This is so rich.

After convincing her husband to defund the police in New York City, New York Mayor Bill de Blasio’s wife is encouraging New Yorkers to “physically intervene” when they observe criminals preying on innocent civilians.

In June of last year, Chirlane McCray convinced her husband to cut the NYPD’s budget by $1 billion, according to the New York Post. Now, as crime rates in the city have skyrocketed and Asian-Americans have allegedly been subject to a string of attacks, McCray wants city residents to intervene. 

“As attacks on Asian American communities continue, we’re asking New Yorkers to show up for their neighbors and intervene when witnessing hateful violence or harassment. I know that can be frightening when you aren’t sure what to do or say, but you can learn,” she said on Twitter.

McCary runs through the “five D’s” of anti-harassment intervention, one of which is “direct”: “Respond directly to the aggressor or physically intervene and only after assessing the situation,” she says. “Be confident, assertive, calm. This is risky, but sometimes all we can do is speak up. If the harasser responds, try your best to focus on assisting the person targeted.”

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I have so many questions.

On what planet are citizen-interventions safer (or less racist) than police interventions? The New York City Police Department is among the finest in the world. Their officers are trained in de-escalation techniques, and they have the training and tools necessary to intervene in a violent assault.

By contrast, most average citizens have zero training. I’m no MMA fighter, but I know that subduing a violent criminal is incredibly difficult. It takes years of practice to successfully and safely pull someone to the ground, and an untrained citizen is just as likely to hurt themselves or the victim as they are to subdue an attacker.

McCary’s “advice” sounds like it’s informed more by Marvel movies than the reality of a violent encounter. Good-hearted citizens don’t have superpowers. They won’t be able to stop the rising crime rates in NYC, and if they follow McCary’s plan, they’ll most likely add to the number of victims.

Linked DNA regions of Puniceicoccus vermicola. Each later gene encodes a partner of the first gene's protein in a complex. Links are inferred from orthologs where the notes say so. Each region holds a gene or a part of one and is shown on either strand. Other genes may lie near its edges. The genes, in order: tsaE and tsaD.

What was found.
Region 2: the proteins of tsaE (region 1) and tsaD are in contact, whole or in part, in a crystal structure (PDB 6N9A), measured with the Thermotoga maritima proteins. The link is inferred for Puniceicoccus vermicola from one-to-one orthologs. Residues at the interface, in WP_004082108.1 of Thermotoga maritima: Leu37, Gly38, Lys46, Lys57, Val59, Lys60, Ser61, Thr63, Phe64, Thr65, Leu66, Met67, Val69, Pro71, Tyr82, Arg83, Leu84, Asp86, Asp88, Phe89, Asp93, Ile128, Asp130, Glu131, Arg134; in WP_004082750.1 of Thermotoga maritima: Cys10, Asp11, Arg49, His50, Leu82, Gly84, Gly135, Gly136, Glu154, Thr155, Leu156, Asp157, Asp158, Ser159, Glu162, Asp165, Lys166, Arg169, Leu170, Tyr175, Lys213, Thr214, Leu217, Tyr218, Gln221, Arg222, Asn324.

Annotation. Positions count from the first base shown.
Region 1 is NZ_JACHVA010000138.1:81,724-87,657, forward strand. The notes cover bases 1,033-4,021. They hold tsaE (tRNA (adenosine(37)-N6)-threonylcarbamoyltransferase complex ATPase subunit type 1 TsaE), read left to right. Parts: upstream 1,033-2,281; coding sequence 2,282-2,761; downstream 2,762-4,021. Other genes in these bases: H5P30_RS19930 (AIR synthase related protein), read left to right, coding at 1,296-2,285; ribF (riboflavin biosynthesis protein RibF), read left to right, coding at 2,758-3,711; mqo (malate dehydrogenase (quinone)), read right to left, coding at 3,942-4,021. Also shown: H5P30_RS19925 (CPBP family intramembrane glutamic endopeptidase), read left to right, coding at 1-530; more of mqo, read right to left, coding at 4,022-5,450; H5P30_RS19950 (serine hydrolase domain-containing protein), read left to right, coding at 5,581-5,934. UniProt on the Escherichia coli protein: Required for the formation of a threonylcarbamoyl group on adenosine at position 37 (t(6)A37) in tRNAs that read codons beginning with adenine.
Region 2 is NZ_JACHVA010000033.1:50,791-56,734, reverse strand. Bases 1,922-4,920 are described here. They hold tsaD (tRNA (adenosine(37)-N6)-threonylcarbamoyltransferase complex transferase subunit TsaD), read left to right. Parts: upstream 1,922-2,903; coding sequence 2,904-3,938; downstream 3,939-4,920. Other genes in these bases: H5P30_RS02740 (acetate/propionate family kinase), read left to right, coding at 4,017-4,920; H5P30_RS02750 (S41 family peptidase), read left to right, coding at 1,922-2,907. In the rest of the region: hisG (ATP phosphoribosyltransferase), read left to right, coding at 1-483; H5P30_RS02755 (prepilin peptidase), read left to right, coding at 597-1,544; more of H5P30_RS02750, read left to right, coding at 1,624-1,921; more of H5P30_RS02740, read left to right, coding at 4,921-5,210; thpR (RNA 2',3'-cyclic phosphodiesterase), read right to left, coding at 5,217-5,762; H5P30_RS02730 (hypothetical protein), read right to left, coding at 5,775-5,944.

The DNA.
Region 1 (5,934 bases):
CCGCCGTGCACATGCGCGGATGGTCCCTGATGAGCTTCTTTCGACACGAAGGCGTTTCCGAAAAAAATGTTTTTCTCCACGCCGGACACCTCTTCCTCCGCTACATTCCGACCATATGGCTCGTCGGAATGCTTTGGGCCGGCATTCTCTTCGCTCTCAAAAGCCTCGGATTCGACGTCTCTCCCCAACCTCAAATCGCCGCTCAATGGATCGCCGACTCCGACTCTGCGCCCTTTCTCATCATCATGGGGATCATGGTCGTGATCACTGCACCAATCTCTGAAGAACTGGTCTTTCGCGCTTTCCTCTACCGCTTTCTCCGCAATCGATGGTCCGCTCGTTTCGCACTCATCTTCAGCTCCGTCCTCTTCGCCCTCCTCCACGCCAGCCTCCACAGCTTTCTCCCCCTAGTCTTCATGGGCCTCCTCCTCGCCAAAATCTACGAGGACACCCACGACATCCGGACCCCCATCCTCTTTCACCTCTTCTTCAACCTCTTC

Now, don’t get me wrong: I believe the American people have the right to defend themselves against violent assault. That’s why I support expanding concealed carry laws, and adamantly oppose NYC’s efforts to restrict lawful concealed carry. (Yet another irony in this story: DeBlasio’s wife wants New Yorkers to defend one another but doesn’t want to give them the tools they might need to defend themselves. It’s almost impossible to get a concealed carry license in NYC.)

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But there’s big difference between self-defense and intervention. McCary is suggesting that New Yorkers take on the responsibilities of law enforcement by intervening when they spot harassment or assault.

That’s like asking average citizens to help stop fires in other peoples’ houses with a garden hose. It ain’t going to end well.

All Americans should have the right to own the tools to keep them safe—whether a fire extinguisher or a firearm. As I’ve written before, those rights are an essential component of self-governance, and each person must decide whether they’re willing to use those rights to help others in need.

But no true conservative wants to replace law enforcement with vigilantes. That’s called anarchy, and apparently, it’s become a mainstream position in the Democratic party.

H/T Daily Wire

About The Author

Mark was a co-founder of the Tea Party Patriots, and served as the national coordinator. He left the organization to work more broadly on expanding the self-governance movement beyond the partisan divide. Mark appears regularly on television in outlets as diverse as MSNBC, ABC, NBC, Fox News, CNN, Bloomberg, Fox Business and the BBC. He’s highly sought after for the tea party perspective from print and electronic media outlets, from the Wall Street Journal, New York Times, L.A. Times, Washington Examiner, Politico and the The Hill. Mark blogs at, and his opinion editorials regularly run in many of the leading political newspapers both on and offline. Mark has a BA in English from San Diego State University and graduated with honors from University of the Pacific, McGeorge School of Law in 1988. He practiced real estate and business law for almost a decade. For the last eleven years of his legal career he specialized in Internet advertising law. When not fighting for the future of our nation, Mark is an avid horseman, and lives in rural northern California with his wife Patty and two children.